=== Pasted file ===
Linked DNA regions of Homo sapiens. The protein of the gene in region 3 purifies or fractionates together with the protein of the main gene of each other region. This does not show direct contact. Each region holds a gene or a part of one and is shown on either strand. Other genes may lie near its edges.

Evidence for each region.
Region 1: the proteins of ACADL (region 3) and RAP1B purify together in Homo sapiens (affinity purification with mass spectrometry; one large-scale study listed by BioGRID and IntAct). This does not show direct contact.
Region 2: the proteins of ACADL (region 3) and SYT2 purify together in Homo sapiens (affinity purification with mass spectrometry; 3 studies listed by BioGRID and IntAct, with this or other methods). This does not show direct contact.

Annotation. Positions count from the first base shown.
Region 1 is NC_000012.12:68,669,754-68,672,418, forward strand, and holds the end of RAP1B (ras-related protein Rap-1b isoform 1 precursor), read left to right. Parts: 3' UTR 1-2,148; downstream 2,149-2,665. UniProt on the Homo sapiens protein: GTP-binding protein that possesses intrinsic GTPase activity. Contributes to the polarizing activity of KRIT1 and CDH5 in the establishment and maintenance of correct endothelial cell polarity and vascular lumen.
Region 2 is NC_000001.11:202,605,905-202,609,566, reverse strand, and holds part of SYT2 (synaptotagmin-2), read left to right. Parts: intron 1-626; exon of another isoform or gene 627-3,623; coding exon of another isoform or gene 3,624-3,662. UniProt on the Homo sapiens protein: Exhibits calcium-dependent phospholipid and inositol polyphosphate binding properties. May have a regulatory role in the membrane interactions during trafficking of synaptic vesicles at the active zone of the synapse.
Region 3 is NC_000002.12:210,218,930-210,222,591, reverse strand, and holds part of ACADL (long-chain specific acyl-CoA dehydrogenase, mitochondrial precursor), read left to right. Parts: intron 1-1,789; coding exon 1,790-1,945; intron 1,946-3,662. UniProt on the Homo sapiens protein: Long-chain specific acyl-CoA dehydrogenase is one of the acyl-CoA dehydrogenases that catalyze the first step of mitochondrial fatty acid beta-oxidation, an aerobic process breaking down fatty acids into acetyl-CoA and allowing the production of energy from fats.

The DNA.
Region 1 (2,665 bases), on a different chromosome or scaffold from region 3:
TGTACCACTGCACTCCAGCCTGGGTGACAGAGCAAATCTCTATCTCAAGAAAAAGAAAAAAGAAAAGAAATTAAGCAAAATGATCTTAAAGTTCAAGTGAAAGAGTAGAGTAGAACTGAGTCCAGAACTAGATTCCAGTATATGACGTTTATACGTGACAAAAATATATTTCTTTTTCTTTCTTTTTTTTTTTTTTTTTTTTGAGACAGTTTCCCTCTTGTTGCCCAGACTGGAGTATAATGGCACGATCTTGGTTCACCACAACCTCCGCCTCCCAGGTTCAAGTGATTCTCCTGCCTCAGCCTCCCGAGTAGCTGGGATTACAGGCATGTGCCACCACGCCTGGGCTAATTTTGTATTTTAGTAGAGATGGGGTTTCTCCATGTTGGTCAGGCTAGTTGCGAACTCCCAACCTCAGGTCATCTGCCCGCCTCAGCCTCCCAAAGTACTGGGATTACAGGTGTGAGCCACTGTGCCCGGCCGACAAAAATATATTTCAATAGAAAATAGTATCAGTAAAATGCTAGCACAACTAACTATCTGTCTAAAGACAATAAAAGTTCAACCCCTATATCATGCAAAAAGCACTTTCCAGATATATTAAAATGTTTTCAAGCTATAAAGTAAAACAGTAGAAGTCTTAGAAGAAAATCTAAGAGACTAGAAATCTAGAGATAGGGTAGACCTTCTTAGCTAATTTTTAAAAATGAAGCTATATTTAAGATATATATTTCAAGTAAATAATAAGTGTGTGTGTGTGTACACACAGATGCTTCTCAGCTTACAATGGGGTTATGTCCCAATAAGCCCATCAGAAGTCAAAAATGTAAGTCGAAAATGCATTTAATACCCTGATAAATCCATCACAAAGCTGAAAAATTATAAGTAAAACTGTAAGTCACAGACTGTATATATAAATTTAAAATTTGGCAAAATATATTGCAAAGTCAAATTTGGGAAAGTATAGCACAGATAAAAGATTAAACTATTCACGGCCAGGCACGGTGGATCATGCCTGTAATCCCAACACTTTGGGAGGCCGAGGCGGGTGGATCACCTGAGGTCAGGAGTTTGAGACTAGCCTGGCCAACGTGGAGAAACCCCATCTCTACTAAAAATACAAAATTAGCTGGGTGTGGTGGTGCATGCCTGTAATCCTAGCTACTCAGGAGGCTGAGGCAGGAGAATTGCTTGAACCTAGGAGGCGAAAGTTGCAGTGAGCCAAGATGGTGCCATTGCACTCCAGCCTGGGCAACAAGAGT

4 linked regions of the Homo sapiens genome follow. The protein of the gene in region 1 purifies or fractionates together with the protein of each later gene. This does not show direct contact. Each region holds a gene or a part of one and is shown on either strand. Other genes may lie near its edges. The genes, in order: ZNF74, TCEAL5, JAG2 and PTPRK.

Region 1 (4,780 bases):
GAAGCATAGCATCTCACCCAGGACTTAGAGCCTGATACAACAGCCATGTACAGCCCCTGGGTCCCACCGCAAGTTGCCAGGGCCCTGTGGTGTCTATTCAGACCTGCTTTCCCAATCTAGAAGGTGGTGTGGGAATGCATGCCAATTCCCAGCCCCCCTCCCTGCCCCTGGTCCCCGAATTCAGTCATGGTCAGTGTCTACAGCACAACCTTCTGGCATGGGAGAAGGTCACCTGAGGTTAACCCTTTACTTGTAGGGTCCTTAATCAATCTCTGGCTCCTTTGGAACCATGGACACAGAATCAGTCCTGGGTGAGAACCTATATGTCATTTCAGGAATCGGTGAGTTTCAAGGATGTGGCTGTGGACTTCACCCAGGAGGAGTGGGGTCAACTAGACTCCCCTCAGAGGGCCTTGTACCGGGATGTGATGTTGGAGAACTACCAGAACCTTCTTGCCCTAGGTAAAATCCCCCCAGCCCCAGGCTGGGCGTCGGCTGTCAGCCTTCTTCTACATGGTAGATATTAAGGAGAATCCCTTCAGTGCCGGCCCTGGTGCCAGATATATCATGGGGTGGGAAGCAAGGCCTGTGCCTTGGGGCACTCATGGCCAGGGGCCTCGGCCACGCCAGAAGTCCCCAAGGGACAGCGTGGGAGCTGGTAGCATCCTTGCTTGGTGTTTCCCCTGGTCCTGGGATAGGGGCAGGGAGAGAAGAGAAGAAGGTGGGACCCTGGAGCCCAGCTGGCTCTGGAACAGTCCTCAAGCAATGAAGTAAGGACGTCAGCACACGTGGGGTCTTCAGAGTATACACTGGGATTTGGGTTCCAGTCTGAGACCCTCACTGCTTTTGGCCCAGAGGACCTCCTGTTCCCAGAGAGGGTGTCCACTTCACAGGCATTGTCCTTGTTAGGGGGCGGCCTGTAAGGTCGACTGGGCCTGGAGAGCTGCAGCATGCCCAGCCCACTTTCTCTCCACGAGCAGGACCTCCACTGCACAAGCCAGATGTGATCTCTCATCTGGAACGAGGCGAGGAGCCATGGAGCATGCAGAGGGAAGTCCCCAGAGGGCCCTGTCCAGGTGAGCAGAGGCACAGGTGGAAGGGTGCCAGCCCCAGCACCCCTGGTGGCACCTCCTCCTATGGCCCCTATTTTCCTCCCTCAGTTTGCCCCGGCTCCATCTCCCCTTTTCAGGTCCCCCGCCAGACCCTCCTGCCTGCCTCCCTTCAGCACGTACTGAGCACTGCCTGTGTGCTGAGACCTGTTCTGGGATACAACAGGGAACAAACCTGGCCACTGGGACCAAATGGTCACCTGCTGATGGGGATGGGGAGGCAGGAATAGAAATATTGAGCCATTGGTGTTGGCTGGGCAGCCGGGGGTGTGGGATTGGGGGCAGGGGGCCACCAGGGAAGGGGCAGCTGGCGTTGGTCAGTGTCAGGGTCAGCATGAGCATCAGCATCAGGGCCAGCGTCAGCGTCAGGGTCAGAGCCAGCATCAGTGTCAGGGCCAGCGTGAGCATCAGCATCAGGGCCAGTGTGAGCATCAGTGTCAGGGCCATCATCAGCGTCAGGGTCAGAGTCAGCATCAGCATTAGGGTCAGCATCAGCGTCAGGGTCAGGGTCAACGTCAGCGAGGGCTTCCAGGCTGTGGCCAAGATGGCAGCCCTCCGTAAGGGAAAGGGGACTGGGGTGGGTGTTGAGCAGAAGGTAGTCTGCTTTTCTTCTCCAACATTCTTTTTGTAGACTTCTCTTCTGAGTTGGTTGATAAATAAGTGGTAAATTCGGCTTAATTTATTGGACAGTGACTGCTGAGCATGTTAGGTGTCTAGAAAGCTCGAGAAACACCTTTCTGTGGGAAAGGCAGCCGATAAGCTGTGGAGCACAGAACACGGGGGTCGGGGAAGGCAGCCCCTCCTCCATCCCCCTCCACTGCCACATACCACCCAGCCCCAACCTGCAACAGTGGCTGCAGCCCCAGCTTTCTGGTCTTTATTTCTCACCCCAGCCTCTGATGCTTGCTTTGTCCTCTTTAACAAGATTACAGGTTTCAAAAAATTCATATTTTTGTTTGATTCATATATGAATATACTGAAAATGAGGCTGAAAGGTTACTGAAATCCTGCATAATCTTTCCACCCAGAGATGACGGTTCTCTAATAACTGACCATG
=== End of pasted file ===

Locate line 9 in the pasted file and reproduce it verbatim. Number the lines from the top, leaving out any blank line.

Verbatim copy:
The DNA.